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Are we nearly there yet? My journey as a Tissue Viability Support Nurse.

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Are we nearly there yet?

My Journey as a Tissue Viability Support Nurse.

Emma Logan, BSc (Adult) Nursing & Ann Jakeman RGN, TV CNS   


I commenced my one year secondment as a Tissue Viability Support Nurse after being a Tissue Viability champion on a busy 50 bedded acute cardiology ward for three years. I took up this opportunity as I was aware there were knowledge and skill deficits surrounding tissue viability on the ward. After discussion with the Tissue Viability CNS and my ward managers, we came to the conclusion that the way forward in raising awareness of current issues was for me to be actively involved in tissue viability at a higher level.. This would then allow me to filter new skills and knowledge back to my colleagues with the aim to increase knowledge and as a result improve practice at all levels. 


Initiatives introduced

A teaching tool to

 aid the calculation

of Waterlow Risk

Assessment Score


An E-learning

pressure ulcer


teaching module.

(I would like to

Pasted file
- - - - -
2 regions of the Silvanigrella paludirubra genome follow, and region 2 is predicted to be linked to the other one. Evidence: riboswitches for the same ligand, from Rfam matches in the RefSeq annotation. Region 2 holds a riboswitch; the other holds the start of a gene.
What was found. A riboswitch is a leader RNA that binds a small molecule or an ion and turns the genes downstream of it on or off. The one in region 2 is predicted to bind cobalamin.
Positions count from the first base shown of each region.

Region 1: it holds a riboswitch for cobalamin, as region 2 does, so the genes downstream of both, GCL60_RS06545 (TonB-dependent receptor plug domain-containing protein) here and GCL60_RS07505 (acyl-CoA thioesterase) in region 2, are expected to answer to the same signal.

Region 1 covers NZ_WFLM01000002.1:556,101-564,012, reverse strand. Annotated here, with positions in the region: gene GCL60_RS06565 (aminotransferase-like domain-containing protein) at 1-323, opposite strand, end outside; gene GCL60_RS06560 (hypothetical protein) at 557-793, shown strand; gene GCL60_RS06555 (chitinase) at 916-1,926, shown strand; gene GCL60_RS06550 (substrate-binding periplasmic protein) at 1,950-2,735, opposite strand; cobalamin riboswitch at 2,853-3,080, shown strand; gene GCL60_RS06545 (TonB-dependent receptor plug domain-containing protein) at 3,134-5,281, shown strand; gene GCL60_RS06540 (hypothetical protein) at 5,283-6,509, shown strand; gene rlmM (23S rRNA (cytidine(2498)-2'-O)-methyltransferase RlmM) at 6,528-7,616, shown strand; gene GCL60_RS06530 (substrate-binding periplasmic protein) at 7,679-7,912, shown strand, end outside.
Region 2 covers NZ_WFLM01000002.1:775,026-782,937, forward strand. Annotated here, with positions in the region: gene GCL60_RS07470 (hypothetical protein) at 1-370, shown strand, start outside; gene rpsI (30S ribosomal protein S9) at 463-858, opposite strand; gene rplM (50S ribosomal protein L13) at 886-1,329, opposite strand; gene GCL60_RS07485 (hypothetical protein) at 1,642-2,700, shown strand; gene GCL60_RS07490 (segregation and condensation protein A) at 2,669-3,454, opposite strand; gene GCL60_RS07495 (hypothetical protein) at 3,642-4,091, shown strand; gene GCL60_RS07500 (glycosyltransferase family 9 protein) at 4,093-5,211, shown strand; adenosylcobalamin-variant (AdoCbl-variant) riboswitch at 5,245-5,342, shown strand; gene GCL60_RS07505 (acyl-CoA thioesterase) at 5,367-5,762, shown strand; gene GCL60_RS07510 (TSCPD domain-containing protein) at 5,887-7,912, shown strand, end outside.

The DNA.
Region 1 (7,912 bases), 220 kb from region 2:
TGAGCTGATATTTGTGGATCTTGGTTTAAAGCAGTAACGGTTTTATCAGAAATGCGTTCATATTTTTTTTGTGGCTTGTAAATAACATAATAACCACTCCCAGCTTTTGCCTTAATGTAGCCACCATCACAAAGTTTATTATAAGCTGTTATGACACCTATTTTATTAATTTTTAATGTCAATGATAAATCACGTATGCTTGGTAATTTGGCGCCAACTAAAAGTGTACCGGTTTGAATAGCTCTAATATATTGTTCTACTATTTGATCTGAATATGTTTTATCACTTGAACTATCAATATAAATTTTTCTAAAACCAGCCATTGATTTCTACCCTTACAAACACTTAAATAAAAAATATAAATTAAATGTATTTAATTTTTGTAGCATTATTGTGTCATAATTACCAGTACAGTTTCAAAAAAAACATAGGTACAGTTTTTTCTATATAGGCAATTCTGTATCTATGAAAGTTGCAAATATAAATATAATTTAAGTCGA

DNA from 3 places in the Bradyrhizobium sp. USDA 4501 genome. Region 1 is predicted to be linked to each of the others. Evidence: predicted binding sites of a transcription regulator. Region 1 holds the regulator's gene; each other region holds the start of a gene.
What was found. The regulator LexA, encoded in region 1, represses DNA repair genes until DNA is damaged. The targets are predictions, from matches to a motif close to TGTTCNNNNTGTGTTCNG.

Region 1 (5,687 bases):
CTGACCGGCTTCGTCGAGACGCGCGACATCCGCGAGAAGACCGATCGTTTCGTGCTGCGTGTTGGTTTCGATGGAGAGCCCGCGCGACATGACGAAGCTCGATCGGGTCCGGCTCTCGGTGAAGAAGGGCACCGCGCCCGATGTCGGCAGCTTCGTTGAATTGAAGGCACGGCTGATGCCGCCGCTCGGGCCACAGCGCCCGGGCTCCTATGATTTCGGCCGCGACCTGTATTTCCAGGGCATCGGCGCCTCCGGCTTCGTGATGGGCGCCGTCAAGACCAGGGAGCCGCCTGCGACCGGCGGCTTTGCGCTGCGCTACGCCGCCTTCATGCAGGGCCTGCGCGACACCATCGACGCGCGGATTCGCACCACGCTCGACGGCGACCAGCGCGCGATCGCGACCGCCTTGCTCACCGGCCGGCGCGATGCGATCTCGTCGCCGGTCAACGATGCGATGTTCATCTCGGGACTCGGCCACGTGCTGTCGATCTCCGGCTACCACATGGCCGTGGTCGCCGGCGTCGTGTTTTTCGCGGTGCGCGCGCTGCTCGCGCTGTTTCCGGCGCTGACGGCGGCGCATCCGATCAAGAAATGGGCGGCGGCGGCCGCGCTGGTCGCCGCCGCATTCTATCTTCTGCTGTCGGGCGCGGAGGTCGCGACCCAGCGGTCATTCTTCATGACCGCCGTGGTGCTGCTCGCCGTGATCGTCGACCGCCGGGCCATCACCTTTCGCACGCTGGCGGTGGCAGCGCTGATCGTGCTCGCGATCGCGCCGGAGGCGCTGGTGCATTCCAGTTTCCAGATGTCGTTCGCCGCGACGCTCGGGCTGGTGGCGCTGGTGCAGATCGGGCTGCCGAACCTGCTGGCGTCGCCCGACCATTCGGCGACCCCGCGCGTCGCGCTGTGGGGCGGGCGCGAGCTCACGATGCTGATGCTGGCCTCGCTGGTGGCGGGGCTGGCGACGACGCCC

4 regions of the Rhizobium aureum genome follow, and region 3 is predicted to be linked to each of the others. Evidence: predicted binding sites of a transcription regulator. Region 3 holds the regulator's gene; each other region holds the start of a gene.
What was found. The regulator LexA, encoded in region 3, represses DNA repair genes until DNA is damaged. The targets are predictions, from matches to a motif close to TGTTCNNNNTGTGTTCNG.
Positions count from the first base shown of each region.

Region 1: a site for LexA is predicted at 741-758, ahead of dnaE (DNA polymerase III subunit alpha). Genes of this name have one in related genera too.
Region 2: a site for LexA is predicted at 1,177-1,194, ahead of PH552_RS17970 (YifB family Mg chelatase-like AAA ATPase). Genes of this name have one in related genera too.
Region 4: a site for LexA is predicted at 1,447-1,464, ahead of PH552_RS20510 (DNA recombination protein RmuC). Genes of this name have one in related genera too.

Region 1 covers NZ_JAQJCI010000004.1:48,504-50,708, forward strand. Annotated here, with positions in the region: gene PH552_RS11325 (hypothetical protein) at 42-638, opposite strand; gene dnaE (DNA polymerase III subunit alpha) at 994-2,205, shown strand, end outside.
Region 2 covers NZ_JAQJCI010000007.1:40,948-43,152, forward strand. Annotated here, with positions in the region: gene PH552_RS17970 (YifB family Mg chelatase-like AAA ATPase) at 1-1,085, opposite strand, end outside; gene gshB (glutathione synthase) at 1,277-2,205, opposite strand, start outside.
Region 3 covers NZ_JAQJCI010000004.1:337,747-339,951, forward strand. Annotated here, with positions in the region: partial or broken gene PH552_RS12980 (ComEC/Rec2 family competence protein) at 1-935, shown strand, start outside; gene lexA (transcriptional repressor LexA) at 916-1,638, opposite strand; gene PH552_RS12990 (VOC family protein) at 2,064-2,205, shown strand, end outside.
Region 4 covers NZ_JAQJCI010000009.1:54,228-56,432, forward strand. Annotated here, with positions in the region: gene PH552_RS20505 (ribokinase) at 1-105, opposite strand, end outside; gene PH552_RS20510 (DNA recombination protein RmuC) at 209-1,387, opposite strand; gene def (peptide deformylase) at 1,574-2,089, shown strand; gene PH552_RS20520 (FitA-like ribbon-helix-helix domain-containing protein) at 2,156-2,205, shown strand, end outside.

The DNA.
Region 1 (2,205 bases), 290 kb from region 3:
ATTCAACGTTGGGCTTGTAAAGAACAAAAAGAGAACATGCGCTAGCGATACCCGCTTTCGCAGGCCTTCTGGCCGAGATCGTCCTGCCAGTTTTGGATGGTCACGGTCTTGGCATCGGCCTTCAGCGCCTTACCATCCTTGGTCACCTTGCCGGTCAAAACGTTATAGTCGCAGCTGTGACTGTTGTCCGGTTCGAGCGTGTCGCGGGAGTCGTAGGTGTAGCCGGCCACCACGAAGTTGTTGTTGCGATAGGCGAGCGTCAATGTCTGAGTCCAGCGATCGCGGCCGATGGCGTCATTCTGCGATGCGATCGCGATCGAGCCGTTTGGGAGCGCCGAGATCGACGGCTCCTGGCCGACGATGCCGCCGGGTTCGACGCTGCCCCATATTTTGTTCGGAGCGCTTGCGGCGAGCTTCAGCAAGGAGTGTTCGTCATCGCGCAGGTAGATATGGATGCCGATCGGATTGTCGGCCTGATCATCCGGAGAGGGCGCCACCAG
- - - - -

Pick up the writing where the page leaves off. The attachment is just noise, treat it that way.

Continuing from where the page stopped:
Acknowledge the

Input from F. Mahiout

And K. Farrow.)


A care plan for the

Management of


Associated dermatitis


Changes were made

to the checklist


between the ward

and Catheter Lab 

An example of a change in practice:

 There was an increase in incidence of skin tears on the ward, we responded positively by re-launching Appeel™ adhesive removal wipes. I organised training on Appeel™  adhesive removal wipes from the Company representative and the ward stock level was increased to meet the needs of the ward.


•Teaching has been provided to all staff members
•There is a greater awareness of tissue viability matters
•Change has been implemented on the ward with the introduction of new care plans, equipment and products
•Staff are more confident in reporting and assessing pressure damage and IAD. There is a desire to know more and ask questions
•Most importantly, there has been a reduction in pressure damage, IAD, moisture lesion and skin tear incidences

I feel this role played a big part in both personal and ward development. I have developed my own skills and knowledge in the management of complex wound management systems and as a whole  the ward feels more comfortable in providing care for patients with tissue viability concerns. I have enjoyed being able to filter down new information to my colleagues at ward level and feedback any issues to our senior nursing and multi-disciplinary teams at the Trust’s Skin Integrity Steer group meetings.  


I feel my knowledge, confidence and skills have developed and as a result I have been able to provide the awareness, knowledge and tools to implement good practice. It is my belief that I have been given the opportunity to bridge the gap between senior management and colleagues at ward level which has resulted in a positive way.

So, in answer to the question ‘Are we nearly there yet?’ the answer is no, there is still room for improvement, but I feel my journey has played a large part in bringing us closer to our final destination!

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